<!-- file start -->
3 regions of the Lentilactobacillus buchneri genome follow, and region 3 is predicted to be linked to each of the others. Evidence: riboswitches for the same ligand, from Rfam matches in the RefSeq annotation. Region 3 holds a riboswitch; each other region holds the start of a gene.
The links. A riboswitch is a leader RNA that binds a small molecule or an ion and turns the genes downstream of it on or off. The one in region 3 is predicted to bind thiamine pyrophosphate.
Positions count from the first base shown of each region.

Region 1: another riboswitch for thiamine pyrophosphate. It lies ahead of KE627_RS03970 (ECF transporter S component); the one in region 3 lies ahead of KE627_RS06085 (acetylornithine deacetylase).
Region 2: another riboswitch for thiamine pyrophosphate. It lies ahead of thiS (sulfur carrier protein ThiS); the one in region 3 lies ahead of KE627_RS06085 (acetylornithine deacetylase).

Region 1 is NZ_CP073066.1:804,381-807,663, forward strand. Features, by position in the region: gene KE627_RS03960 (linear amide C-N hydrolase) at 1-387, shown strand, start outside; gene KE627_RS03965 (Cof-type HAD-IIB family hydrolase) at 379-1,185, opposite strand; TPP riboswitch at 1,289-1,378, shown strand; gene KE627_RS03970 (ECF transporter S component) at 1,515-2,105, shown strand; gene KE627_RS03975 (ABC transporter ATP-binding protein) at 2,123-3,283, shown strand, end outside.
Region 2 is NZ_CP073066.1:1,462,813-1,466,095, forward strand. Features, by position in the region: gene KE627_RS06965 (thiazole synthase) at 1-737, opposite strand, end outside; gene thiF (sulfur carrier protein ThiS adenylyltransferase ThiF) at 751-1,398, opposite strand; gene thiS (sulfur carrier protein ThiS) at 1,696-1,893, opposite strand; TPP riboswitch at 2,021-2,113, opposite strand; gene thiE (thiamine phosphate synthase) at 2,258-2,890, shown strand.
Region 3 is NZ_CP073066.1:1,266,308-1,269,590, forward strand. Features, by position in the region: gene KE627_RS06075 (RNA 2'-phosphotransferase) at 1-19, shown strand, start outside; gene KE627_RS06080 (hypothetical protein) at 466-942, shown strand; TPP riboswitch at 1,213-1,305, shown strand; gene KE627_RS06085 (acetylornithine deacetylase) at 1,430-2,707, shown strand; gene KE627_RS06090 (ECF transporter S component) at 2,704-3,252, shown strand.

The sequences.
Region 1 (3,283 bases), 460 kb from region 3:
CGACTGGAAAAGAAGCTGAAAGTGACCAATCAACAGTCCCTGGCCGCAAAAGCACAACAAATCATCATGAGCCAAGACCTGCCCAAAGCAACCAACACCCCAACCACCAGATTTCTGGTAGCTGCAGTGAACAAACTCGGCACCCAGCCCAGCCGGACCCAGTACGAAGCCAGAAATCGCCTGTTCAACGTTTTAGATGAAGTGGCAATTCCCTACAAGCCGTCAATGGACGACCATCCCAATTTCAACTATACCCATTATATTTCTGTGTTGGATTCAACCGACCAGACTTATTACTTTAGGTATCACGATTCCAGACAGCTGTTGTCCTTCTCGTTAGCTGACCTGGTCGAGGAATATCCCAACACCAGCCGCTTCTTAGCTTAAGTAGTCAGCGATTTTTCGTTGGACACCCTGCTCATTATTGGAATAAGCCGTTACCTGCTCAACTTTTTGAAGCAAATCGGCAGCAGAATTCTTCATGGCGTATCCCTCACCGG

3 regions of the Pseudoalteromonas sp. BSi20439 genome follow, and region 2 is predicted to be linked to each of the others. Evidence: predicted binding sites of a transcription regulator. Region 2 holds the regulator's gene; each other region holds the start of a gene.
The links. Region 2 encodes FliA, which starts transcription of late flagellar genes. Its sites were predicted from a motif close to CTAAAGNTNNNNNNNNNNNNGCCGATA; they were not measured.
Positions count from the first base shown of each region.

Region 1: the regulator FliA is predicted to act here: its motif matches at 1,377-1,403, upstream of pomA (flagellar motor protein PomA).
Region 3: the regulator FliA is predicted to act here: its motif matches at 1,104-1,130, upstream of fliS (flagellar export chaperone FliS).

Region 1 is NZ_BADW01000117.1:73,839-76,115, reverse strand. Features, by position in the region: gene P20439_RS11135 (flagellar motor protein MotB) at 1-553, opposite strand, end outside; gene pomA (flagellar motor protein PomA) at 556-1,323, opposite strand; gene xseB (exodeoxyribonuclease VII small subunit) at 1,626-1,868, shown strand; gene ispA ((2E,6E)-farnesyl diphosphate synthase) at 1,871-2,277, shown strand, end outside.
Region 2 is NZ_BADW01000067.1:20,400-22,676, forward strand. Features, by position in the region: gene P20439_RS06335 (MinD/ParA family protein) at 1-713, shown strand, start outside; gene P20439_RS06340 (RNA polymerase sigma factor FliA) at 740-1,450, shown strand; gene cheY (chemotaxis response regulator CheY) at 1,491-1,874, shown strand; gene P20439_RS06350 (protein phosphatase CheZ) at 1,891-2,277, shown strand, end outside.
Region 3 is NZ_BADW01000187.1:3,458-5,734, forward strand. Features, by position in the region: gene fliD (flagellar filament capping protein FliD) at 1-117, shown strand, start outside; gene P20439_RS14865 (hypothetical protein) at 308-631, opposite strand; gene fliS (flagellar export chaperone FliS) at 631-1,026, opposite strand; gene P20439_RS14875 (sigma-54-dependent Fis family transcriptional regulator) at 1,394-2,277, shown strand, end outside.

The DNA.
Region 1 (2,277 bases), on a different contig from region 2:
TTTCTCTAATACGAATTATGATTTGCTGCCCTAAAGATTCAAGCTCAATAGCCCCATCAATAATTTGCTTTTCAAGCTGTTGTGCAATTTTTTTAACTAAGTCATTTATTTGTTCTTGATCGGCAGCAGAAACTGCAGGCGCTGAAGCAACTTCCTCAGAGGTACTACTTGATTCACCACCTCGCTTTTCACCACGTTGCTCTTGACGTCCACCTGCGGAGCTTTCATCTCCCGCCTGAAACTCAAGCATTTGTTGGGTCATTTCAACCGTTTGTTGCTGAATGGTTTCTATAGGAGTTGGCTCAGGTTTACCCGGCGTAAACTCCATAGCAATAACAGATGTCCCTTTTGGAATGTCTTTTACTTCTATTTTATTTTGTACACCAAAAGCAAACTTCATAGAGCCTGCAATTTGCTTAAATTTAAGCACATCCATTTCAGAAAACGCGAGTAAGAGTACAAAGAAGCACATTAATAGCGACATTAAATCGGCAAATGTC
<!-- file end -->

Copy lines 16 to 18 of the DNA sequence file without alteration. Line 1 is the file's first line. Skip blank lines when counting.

Region 3: the regulator FliA is predicted to act here: its motif matches at 1,104-1,130, upstream of fliS (flagellar export chaperone FliS).

Region 1 is NZ_BADW01000117.1:73,839-76,115, reverse strand. Features, by position in the region: gene P20439_RS11135 (flagellar motor protein MotB) at 1-553, opposite strand, end outside; gene pomA (flagellar motor protein PomA) at 556-1,323, opposite strand; gene xseB (exodeoxyribonuclease VII small subunit) at 1,626-1,868, shown strand; gene ispA ((2E,6E)-farnesyl diphosphate synthase) at 1,871-2,277, shown strand, end outside.
Region 2 is NZ_BADW01000067.1:20,400-22,676, forward strand. Features, by position in the region: gene P20439_RS06335 (MinD/ParA family protein) at 1-713, shown strand, start outside; gene P20439_RS06340 (RNA polymerase sigma factor FliA) at 740-1,450, shown strand; gene cheY (chemotaxis response regulator CheY) at 1,491-1,874, shown strand; gene P20439_RS06350 (protein phosphatase CheZ) at 1,891-2,277, shown strand, end outside.